11. Diarrheal Illness and Hypovolemia
  12. Air Travel and Altitude
  13. Preparedness for Travel and Access to Care While Abroad
  14. Acknowledgments
  15. Declaration of Interests
  16. References

The HbS gene and malaria share a fascinating coevolutionary history. The HbS polymorphism has arisen independently multiple times within Africa, the Arabian Peninsula, and the Indian subcontinent during our recent evolutionary history, as have other hemoglobin polymorphisms such as hemoglobin C. The geographic concordance between HbS gene frequency and malaria transmission is more than coincidental. There is abundant evidence that individuals with sickle cell trait (ie, heterozygous for the HbS allele) suffer less frequent and less severe bouts of malaria.[24, 25] Together these data suggest that malaria has produced a profound selective pressure on the hemoglobin beta chain gene.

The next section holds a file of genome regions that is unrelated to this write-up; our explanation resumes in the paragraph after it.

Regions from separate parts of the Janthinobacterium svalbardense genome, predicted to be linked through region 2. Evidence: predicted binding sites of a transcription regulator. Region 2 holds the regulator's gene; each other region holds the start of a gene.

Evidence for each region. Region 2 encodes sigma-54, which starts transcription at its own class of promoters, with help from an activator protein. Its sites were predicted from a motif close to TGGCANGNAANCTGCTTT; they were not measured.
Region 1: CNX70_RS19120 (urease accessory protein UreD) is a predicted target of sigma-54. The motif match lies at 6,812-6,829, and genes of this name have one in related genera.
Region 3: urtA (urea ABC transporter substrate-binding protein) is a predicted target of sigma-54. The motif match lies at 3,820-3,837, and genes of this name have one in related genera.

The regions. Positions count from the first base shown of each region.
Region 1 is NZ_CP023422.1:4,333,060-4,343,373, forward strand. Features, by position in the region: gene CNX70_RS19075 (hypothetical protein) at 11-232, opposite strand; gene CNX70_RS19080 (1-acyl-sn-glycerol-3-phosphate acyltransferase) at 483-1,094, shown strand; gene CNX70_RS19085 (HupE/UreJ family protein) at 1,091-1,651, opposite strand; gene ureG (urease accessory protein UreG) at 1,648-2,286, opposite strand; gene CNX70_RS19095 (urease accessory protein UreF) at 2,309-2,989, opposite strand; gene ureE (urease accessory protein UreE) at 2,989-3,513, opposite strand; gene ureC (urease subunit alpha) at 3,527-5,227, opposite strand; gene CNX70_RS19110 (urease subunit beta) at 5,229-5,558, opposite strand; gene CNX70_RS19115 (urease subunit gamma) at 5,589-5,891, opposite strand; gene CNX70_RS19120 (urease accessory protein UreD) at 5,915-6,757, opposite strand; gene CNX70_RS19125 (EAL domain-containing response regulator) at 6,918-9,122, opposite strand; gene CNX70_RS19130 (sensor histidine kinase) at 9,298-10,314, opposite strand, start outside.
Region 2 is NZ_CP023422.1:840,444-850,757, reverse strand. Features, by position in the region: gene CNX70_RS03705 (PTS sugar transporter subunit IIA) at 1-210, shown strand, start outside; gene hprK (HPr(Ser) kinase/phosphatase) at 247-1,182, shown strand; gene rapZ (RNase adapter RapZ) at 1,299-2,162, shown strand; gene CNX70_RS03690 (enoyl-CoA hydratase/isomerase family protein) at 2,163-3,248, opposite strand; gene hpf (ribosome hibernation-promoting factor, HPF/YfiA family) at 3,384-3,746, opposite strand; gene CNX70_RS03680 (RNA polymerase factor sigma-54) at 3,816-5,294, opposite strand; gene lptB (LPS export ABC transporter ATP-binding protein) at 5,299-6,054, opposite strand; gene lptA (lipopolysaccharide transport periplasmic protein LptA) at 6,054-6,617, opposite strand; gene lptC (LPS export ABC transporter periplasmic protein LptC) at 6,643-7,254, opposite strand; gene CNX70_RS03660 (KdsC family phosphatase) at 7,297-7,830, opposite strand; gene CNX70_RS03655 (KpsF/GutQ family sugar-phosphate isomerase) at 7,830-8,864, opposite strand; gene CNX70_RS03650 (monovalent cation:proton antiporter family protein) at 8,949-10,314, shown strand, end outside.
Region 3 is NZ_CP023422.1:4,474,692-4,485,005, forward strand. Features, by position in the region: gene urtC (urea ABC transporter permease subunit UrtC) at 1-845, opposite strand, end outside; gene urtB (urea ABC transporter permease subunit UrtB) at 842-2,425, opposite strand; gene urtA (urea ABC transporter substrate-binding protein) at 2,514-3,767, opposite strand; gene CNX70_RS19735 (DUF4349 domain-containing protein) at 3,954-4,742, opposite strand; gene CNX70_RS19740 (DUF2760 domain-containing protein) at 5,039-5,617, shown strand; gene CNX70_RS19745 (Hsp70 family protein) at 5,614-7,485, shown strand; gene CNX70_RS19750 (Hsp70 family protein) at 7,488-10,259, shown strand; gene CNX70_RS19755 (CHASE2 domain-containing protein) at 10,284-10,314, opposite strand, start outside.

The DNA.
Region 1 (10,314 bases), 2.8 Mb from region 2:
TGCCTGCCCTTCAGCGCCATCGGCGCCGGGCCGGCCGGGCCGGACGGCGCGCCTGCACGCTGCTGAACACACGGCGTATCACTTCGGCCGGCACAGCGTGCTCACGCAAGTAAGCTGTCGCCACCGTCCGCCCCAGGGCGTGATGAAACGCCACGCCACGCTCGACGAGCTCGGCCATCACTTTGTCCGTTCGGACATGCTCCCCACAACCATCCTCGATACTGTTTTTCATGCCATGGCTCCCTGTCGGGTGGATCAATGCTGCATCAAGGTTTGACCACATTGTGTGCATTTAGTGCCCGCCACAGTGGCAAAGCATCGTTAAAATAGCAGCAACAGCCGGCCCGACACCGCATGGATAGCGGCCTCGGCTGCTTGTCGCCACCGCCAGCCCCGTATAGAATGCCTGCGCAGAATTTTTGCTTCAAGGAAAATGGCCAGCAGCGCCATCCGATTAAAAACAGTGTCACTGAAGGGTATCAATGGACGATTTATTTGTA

What is less clear is how the sickle cell homozygous state, that is, SCD itself, influences the risk of parasitemia and of severe malaria. Malaria appears to be common among African patients with SCD,[26, 27] but some studies suggest that parasitemia[28-30] and severe malarial anemia[31] are less common among them than they are among the general population. These studies are limited in a number of respects, including the fact that intensity of malaria transmission varies greatly with season and locale. The denominator of patients studied, that is, age group, rural versus urban, and hospitalized versus nonhospitalized patients makes it difficult to generalize from any one study. Finally, there are many confounders such as the improvement in standard of living and primary medical care in many regions of Africa; on the other hand, there is also the crisis of antimalarial drug resistance.